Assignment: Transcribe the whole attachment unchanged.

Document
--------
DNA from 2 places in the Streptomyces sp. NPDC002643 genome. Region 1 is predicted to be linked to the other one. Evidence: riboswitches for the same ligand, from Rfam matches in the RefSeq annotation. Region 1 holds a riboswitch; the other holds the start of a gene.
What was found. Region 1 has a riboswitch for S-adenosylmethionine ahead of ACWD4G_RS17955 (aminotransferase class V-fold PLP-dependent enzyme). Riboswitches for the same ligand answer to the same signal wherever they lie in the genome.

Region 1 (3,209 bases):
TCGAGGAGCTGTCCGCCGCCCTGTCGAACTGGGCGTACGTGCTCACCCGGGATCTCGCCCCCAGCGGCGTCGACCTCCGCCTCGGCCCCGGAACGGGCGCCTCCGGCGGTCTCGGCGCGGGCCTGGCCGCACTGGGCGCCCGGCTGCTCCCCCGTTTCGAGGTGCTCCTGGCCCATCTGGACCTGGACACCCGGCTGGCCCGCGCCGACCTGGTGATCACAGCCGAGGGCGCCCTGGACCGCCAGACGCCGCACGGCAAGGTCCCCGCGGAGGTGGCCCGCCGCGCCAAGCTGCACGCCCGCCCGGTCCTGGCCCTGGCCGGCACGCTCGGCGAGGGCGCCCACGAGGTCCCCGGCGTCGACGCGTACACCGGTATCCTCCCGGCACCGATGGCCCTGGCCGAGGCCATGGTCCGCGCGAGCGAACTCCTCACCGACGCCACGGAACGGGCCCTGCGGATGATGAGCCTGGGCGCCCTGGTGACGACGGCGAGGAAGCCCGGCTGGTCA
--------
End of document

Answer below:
DNA from 2 places in the Streptomyces sp. NPDC002643 genome. Region 1 is predicted to be linked to the other one. Evidence: riboswitches for the same ligand, from Rfam matches in the RefSeq annotation. Region 1 holds a riboswitch; the other holds the start of a gene.
What was found. Region 1 has a riboswitch for S-adenosylmethionine ahead of ACWD4G_RS17955 (aminotransferase class V-fold PLP-dependent enzyme). Riboswitches for the same ligand answer to the same signal wherever they lie in the genome.

Region 1 (3,209 bases):
TCGAGGAGCTGTCCGCCGCCCTGTCGAACTGGGCGTACGTGCTCACCCGGGATCTCGCCCCCAGCGGCGTCGACCTCCGCCTCGGCCCCGGAACGGGCGCCTCCGGCGGTCTCGGCGCGGGCCTGGCCGCACTGGGCGCCCGGCTGCTCCCCCGTTTCGAGGTGCTCCTGGCCCATCTGGACCTGGACACCCGGCTGGCCCGCGCCGACCTGGTGATCACAGCCGAGGGCGCCCTGGACCGCCAGACGCCGCACGGCAAGGTCCCCGCGGAGGTGGCCCGCCGCGCCAAGCTGCACGCCCGCCCGGTCCTGGCCCTGGCCGGCACGCTCGGCGAGGGCGCCCACGAGGTCCCCGGCGTCGACGCGTACACCGGTATCCTCCCGGCACCGATGGCCCTGGCCGAGGCCATGGTCCGCGCGAGCGAACTCCTCACCGACGCCACGGAACGGGCCCTGCGGATGATGAGCCTGGGCGCCCTGGTGACGACGGCGAGGAAGCCCGGCTGGTCA